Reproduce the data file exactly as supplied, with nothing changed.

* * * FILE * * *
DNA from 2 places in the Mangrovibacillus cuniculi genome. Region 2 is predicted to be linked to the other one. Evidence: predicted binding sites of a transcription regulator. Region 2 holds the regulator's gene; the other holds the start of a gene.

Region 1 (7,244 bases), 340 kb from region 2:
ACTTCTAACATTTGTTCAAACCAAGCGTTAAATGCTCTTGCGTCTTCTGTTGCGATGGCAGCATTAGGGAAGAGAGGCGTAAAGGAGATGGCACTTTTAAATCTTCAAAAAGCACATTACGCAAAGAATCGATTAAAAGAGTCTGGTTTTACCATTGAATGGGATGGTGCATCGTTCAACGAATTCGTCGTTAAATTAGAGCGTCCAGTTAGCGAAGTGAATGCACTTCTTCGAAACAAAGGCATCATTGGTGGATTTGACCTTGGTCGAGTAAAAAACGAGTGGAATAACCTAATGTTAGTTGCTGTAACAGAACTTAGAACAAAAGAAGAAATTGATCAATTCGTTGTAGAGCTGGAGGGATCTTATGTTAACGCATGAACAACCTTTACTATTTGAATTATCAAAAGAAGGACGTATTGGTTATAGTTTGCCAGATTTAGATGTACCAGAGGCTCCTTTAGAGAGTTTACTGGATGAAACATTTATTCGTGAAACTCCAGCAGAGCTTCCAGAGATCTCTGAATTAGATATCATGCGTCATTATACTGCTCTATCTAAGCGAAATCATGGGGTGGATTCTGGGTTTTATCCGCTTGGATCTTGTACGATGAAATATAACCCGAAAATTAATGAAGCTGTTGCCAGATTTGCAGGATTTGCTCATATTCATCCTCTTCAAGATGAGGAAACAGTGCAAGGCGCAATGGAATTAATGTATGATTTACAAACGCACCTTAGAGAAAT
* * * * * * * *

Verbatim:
DNA from 2 places in the Mangrovibacillus cuniculi genome. Region 2 is predicted to be linked to the other one. Evidence: predicted binding sites of a transcription regulator. Region 2 holds the regulator's gene; the other holds the start of a gene.

Region 1 (7,244 bases), 340 kb from region 2:
ACTTCTAACATTTGTTCAAACCAAGCGTTAAATGCTCTTGCGTCTTCTGTTGCGATGGCAGCATTAGGGAAGAGAGGCGTAAAGGAGATGGCACTTTTAAATCTTCAAAAAGCACATTACGCAAAGAATCGATTAAAAGAGTCTGGTTTTACCATTGAATGGGATGGTGCATCGTTCAACGAATTCGTCGTTAAATTAGAGCGTCCAGTTAGCGAAGTGAATGCACTTCTTCGAAACAAAGGCATCATTGGTGGATTTGACCTTGGTCGAGTAAAAAACGAGTGGAATAACCTAATGTTAGTTGCTGTAACAGAACTTAGAACAAAAGAAGAAATTGATCAATTCGTTGTAGAGCTGGAGGGATCTTATGTTAACGCATGAACAACCTTTACTATTTGAATTATCAAAAGAAGGACGTATTGGTTATAGTTTGCCAGATTTAGATGTACCAGAGGCTCCTTTAGAGAGTTTACTGGATGAAACATTTATTCGTGAAACTCCAGCAGAGCTTCCAGAGATCTCTGAATTAGATATCATGCGTCATTATACTGCTCTATCTAAGCGAAATCATGGGGTGGATTCTGGGTTTTATCCGCTTGGATCTTGTACGATGAAATATAACCCGAAAATTAATGAAGCTGTTGCCAGATTTGCAGGATTTGCTCATATTCATCCTCTTCAAGATGAGGAAACAGTGCAAGGCGCAATGGAATTAATGTATGATTTACAAACGCACCTTAGAGAAAT